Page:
Today, in a seminal judgment handed down in relation to a claim for judicial review brought by Mr Edward Bridges, the High Court ruled that the South Wales Police use of live facial recognition technology (‘FRT’), which has been trialled since 2017 was lawful even though no specific FRT law was or is in existence. The Court suggested this is the first legal challenge of its kind to be brought anywhere in the world.
Whilst it is crucial to recognise that the judgment is fact-specific, it appears that the Court found that the South Wales Police have deployed this technology in a proportionate and measured way, against a background in which Elizabeth Denhan, the Information Commissioner, expressed her deep concern about the rollout of live facial recognition technology by law enforcement and suggested in the proceedings that the categories of persons in the ‘watchlist’ with which the collected data was to be compared must be specified in law.
The key findings of the Court were as follows:
- An image of a person’s face is ‘personal data’ for the purposes of the data protection legislation;
- FRT involves the creation and processing of a biometric picture of an individual which requires ‘sensitive processing’;
- Such processing affects an individual’s privacy rights created by the ECHR and protected in the UK by the Human Rights Act 1998: it is more than taking a photograph in a public space;
- Such processing can be, and in this case was, compliant with ECHR privacy rights and data protection obligation on those collecting and processing personal data. In this instance this was because, in the context of historically wide common law powers available to the police to gather and use information to protect the public and keep the peace, the deployment of the technology by the South Wales Police has been in compliance with the Data Protection Act 2018; in adherence to the Surveillance Camera Code of Practice (as secondary legislation); and in accordance with extensive policies and procedures adopted by them – taken together these were considered by the Court together to be “legally enforceable standards”.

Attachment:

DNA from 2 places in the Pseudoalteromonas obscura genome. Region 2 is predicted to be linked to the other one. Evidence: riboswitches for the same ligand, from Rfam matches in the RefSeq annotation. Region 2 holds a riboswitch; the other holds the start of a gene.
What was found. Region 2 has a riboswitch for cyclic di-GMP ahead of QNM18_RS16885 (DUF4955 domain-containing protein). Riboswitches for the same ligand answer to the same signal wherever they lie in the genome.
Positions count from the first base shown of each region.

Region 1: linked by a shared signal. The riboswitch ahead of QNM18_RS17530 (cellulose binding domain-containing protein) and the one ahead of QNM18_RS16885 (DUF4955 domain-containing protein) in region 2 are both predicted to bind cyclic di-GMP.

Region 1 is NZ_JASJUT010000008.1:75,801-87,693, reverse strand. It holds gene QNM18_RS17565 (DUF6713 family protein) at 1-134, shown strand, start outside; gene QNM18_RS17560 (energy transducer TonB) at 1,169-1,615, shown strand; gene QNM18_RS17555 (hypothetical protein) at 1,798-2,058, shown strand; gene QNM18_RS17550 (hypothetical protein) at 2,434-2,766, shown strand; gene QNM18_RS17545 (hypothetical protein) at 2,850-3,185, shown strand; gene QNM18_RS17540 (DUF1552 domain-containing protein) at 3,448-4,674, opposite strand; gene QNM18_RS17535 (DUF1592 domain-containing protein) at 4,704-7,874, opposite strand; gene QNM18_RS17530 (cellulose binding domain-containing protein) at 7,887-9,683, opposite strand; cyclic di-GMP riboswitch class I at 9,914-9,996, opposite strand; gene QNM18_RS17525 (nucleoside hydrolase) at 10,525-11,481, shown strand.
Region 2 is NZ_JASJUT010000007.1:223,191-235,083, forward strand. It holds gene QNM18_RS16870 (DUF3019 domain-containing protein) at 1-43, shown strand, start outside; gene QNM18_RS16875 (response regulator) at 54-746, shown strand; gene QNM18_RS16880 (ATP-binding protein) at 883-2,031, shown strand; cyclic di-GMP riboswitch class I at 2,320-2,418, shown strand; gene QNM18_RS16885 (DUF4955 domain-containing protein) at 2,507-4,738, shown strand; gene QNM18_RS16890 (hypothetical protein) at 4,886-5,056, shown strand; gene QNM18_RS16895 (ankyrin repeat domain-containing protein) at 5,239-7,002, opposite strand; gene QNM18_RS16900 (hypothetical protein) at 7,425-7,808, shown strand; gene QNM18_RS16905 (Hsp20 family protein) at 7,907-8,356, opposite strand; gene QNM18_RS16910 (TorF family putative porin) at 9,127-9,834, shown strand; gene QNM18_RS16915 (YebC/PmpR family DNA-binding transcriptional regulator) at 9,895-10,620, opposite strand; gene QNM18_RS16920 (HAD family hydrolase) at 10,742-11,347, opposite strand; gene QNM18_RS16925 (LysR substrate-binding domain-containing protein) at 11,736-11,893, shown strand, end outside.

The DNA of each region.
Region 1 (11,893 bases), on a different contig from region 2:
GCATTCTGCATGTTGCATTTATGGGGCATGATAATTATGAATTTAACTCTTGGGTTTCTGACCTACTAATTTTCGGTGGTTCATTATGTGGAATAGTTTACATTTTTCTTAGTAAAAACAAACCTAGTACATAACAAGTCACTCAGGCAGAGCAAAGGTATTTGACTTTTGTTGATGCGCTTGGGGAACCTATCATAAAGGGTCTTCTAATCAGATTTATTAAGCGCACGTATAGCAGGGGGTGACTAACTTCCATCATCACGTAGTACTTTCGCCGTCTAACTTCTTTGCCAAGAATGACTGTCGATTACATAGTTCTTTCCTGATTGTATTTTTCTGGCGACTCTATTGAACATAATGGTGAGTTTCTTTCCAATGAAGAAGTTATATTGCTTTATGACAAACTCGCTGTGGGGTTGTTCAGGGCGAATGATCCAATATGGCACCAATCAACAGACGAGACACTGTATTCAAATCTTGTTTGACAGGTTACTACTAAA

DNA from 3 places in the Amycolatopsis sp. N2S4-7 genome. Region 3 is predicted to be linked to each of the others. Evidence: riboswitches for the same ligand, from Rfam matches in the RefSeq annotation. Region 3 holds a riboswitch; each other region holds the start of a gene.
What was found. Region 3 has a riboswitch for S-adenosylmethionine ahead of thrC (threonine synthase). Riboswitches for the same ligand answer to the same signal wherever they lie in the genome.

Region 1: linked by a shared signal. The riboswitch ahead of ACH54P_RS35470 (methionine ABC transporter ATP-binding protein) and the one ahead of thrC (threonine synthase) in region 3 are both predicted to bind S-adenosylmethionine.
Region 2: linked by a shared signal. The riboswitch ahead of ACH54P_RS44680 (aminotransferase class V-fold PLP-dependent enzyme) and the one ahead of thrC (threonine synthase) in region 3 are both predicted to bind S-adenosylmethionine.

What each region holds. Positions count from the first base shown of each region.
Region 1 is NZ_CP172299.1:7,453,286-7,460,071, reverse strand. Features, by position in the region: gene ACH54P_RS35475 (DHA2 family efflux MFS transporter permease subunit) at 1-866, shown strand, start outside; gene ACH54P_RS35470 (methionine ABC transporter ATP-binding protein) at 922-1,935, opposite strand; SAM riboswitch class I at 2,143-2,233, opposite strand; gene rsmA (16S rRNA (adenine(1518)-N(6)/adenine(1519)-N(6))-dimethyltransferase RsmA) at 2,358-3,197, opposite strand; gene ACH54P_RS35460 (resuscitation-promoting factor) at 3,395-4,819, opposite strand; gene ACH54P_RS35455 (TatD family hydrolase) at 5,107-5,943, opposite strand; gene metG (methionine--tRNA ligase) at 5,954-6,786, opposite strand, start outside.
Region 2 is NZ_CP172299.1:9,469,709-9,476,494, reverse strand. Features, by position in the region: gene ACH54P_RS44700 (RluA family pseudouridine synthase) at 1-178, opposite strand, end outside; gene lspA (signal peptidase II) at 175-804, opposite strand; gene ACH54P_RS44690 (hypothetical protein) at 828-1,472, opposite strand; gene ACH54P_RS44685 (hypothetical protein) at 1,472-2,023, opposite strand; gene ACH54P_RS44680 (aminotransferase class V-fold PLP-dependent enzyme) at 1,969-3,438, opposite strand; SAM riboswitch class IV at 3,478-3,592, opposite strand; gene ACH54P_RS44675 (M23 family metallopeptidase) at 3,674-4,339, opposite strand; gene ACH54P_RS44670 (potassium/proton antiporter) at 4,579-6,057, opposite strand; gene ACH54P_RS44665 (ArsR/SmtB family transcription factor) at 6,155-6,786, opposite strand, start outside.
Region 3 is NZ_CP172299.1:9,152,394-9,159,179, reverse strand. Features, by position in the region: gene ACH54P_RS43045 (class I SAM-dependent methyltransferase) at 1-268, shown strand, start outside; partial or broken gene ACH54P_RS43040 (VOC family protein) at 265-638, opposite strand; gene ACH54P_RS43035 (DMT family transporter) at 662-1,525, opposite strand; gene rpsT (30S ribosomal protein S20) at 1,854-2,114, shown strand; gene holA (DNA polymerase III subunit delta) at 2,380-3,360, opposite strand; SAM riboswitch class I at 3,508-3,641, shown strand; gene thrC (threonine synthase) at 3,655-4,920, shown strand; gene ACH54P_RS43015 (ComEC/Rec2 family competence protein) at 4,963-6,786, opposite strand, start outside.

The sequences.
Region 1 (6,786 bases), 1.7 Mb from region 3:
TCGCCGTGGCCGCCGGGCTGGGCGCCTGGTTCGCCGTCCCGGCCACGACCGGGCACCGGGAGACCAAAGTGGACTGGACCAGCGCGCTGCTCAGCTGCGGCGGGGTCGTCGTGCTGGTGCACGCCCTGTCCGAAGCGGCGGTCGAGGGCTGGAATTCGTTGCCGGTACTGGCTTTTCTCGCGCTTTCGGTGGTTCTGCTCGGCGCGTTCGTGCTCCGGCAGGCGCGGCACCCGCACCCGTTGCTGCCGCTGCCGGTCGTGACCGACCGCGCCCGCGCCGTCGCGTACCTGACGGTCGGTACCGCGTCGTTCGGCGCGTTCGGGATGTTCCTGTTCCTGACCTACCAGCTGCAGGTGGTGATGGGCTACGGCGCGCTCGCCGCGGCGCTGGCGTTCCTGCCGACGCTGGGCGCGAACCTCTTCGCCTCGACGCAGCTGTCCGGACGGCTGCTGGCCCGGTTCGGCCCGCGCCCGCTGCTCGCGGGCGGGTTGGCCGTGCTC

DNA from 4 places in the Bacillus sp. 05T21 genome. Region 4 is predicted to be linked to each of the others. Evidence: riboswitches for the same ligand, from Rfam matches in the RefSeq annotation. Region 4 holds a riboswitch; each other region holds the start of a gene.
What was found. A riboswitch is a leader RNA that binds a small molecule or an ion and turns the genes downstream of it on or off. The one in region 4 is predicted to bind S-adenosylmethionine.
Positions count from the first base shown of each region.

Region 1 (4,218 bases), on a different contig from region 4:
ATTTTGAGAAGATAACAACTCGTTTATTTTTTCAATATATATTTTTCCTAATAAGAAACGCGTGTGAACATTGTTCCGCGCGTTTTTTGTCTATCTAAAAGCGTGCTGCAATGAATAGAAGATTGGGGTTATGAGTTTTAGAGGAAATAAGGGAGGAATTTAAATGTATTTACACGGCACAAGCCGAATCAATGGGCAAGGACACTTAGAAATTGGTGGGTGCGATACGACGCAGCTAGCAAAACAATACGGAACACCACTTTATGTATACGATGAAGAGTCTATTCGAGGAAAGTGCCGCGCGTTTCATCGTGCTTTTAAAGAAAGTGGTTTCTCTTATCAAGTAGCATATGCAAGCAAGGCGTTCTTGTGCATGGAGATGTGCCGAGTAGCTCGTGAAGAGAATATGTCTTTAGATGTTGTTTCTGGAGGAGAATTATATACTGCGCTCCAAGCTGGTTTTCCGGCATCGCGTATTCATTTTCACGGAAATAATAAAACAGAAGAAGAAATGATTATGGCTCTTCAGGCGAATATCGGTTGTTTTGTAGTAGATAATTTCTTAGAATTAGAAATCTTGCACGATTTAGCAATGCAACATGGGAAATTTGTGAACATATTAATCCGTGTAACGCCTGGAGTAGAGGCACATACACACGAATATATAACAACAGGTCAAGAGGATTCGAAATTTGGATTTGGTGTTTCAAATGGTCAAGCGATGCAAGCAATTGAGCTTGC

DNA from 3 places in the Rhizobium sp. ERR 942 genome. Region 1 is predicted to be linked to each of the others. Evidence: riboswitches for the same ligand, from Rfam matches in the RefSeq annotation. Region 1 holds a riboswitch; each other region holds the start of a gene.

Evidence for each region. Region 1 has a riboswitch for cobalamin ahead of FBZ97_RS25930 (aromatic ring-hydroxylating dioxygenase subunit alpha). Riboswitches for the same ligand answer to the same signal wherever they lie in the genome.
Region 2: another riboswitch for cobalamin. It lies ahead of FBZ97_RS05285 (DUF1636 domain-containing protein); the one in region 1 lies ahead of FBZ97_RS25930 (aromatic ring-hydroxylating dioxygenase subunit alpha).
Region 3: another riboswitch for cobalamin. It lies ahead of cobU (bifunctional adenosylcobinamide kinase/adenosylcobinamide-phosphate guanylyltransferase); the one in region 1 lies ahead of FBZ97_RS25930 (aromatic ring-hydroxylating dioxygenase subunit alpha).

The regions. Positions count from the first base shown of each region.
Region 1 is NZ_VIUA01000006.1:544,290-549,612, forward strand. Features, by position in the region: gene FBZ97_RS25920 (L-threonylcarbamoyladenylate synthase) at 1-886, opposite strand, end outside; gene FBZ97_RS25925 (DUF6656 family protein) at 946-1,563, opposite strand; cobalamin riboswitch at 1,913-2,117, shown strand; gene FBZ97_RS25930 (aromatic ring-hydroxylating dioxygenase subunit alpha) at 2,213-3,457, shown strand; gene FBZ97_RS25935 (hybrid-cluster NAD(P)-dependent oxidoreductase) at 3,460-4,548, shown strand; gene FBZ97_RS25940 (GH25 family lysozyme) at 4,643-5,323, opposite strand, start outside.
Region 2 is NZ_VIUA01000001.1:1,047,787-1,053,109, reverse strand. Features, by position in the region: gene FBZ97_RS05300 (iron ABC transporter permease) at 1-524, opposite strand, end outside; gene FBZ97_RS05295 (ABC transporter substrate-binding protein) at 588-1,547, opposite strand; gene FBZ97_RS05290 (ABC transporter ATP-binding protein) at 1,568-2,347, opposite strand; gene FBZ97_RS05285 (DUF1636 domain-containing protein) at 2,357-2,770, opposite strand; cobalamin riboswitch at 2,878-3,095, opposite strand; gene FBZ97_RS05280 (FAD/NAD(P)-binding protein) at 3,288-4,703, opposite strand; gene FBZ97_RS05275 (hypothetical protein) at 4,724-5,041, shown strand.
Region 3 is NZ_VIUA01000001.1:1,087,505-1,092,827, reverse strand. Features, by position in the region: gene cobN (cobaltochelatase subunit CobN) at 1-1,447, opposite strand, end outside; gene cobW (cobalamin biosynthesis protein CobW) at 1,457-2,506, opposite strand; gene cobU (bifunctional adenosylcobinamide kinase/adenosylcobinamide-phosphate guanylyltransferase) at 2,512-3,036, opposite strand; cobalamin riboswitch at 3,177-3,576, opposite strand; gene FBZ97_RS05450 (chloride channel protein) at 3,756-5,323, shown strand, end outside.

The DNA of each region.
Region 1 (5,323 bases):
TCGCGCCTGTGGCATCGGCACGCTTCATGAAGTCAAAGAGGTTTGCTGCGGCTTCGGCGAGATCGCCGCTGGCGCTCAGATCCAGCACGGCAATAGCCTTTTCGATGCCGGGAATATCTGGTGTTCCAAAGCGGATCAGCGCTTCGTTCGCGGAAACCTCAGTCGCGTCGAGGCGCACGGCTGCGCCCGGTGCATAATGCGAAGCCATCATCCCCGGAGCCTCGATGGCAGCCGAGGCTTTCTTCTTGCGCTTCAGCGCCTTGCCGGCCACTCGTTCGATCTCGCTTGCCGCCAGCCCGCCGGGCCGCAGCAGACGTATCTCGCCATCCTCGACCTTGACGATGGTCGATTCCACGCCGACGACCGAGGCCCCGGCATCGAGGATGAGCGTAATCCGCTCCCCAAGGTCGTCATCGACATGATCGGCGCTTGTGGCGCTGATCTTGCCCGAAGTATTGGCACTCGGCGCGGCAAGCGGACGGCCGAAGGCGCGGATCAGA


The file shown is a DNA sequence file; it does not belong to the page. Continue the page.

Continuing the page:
The judgment does not explore whether the policies and procedures adopted currently by the South Wales Police are watertight, but it does recognise the need to periodically review the legal framework in future (whilst at the same time, specifically noting that, in respect of the South Wales Police’s standard operating procedures, future improvement or alteration “is not evidence of present deficiency”).
The Court’s judgment dealt only with the use of FRT by law enforcement, limited to the specific facts of the South Wales Police trials; it left open the door to future challenges on human rights grounds. The judgment does not deal directly with the use of FRT in quasi-public spaces such as shops and retail parks which has aroused recent media controversy. However, the Court’s conclusions may contain important lessons for private entities seeking to legally deploy FRT for legitimate commercial reasons, at least as far as confirming FRT needs to operate squarely within data protection requirements.
Notwithstanding the fact that Mr Bridges, represented by ‘Liberty’, immediately announced his intention to appeal the Court’s findings, it is likely that other law enforcement agencies will see this judgment as a green light to develop and deploy live facial recognition technology for law enforcement purposes. For the moment, the judgment makes it clear that the focused use of the technology as a tool to assist the police in apprehending individuals wanted on suspicion of having committed an offence; those who are known protestors who had committed previous criminal offences; and those who may be considered to pose a risk of harm to themselves, is permissible in assisting police officers to carry out their duty to protect the public and keep the peace.
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